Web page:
Patel sets out ‘most significant overhaul of our asylum system in decades’

The Government wants to change the law so it can keep the option of offshore processing for asylum seekers "open", details of its new immigration plan confirm.

Mrs Patel told the BBC: "If people arrive illegally, they will no longer have the same entitlements as those who arrive legally, and it will be harder for them to stay".

She added: "What is inhumane is allowing people to be smuggled through illegal migration because people are being found dead in the back of lorries and drowning in the channel".

But she warned "the challenge of illegal immigration" must be addressed in order to "properly control our borders", describing the plans as a "comprehensive reform of our asylum system" that will make "big changes, building a new system that is fair but firm".

Earlier on Wednesday Ms Patel defended the proposals from accusations that they were "inhumane" as she confirmed the United Kingdom will look at sending migrants overseas for processing.

The British Red Cross said treating claims depending on how people arrived will create an "unfair two-tiered system" for asylum.

The Home Office has argued that "fairness" and a genuine need for refuge are at the heart of the new proposals, which will support those arriving through "safe and legal routes".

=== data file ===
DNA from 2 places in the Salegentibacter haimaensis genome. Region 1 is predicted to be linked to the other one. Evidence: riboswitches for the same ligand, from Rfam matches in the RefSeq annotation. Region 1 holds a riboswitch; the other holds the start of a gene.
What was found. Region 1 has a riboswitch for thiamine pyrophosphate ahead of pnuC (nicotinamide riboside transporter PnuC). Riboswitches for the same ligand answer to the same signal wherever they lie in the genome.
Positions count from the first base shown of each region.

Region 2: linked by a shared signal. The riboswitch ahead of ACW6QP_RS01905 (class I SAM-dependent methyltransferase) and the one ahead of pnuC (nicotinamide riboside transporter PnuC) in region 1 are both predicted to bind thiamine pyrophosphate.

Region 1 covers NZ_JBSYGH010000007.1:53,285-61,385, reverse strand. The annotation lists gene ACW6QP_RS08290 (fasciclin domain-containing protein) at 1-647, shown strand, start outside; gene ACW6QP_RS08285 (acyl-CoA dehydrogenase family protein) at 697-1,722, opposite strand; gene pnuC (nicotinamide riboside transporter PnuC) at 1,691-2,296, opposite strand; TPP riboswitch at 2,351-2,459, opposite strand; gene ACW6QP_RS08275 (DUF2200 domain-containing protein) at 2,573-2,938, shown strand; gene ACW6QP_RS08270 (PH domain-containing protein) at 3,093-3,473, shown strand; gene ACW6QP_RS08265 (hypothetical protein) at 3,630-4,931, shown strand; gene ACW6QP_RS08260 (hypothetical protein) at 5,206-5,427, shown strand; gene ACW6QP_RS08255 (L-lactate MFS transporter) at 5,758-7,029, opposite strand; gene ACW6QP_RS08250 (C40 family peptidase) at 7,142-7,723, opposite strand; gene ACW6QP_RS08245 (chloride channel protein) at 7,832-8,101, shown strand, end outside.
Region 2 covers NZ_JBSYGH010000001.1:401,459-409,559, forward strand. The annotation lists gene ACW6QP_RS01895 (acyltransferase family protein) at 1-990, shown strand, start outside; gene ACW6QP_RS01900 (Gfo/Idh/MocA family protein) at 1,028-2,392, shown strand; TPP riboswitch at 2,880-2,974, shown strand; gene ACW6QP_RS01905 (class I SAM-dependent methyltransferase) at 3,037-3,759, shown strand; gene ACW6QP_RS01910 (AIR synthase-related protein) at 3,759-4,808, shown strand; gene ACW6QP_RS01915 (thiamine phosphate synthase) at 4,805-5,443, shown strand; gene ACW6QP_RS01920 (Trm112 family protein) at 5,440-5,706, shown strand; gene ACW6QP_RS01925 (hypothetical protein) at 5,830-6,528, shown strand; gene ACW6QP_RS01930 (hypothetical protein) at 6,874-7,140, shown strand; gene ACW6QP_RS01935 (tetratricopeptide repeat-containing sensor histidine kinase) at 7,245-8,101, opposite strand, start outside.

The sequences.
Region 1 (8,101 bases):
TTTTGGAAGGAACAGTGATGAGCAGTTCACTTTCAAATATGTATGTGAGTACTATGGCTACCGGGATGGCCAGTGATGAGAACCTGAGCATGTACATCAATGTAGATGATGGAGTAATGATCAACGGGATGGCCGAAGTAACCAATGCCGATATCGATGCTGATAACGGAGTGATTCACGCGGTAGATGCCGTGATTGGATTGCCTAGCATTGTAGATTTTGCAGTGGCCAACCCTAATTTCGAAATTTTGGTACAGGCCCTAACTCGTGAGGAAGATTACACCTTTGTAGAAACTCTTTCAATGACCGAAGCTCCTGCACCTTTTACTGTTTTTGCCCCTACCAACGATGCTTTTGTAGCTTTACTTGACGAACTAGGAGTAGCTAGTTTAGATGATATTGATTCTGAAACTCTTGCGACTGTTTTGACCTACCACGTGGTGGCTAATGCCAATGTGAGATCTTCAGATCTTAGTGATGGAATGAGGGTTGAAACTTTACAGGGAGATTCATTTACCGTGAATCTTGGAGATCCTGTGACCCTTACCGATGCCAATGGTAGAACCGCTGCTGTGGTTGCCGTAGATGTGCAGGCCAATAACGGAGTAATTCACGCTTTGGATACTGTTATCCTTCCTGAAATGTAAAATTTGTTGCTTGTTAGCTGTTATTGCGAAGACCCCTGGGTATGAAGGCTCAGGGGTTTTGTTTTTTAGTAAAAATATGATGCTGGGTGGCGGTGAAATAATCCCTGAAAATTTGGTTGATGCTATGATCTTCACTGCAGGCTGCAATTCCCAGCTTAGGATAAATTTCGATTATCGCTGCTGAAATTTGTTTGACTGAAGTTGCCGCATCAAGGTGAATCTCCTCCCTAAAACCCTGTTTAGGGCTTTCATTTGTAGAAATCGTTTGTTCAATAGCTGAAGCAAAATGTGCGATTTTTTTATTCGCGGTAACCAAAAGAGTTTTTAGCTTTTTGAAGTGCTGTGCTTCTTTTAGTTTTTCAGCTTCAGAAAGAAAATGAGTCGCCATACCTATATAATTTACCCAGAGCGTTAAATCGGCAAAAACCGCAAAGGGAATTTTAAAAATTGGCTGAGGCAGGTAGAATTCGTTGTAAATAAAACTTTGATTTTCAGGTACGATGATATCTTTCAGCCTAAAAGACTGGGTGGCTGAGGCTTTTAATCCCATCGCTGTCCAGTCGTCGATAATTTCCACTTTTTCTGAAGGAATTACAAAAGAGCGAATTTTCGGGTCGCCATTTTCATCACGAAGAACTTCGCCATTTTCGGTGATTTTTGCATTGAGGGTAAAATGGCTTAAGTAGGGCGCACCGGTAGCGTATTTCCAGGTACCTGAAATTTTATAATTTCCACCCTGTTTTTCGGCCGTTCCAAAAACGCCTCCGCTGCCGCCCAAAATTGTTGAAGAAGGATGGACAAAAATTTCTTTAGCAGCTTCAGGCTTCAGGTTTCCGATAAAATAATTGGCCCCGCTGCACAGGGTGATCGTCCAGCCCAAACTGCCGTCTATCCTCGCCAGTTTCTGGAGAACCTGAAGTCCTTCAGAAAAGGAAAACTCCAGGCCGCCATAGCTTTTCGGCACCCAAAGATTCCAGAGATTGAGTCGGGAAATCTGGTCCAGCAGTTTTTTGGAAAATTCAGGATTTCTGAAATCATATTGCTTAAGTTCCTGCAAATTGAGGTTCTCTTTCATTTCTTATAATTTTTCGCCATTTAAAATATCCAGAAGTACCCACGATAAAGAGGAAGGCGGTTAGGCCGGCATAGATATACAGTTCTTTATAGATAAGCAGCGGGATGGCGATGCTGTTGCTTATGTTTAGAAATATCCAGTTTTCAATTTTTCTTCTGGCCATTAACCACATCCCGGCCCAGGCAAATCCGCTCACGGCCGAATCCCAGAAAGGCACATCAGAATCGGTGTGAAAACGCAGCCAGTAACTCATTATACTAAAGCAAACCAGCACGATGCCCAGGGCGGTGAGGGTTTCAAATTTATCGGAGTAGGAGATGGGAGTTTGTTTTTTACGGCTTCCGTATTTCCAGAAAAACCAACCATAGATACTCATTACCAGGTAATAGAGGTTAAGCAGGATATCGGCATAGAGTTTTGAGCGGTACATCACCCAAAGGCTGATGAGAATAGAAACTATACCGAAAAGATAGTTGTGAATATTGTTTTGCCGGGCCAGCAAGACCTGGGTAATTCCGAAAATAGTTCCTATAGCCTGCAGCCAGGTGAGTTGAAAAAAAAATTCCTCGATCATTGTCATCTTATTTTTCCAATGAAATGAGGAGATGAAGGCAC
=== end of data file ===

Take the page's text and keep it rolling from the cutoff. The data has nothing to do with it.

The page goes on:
"If, like over 60 per cent of illegal arrivals, they have travelled through a safe country like France to get here, they will not have immediate entry into the asylum system-which is what happens today", she added.

More than 8,500 people arrived in Britain a year ago after crossing the English Channel in small boats operated by people traffickers.

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The figure is the highest daily number so far this year, and is just under the total in the whole of March 2020 when 187 people made the crossing.

Tougher laws will be introduced to "withhold protection and remove risky criminals, even when they improperly claim to be victims of modern slavery", the Home Office said.

Interior minister Priti Patel said "The New Plan for Immigration" would be based "on genuine need of refuge, not on the ability to pay people smugglers", but drew fire from refugee groups.

A new "one-stop" legal process is also proposed, so asylum, human rights claims and any other protection matters are all made and considered together ahead of appeal hearings.

The measures "will do next to nothing to stop people making risky crossings and they risk withdrawing support from desperate people", he said.

"Measures are clearly needed to speed up processes and stop criminal gangs profiting from risky crossings", he said.

Ms Patel told MPs 52,000 people are awaiting an initial asylum decision, with three-quarters waiting a year or more as the system has become "overwhelmed" with a backlog of 109,000 asylum claims.

The opposition Labour party's interior spokesman, Nick Thomas-Symonds, said he feared the plans would do "next to nothing to stop people making unsafe crossings, and risk withdrawing support from desperate people, such as victims of human trafficking".

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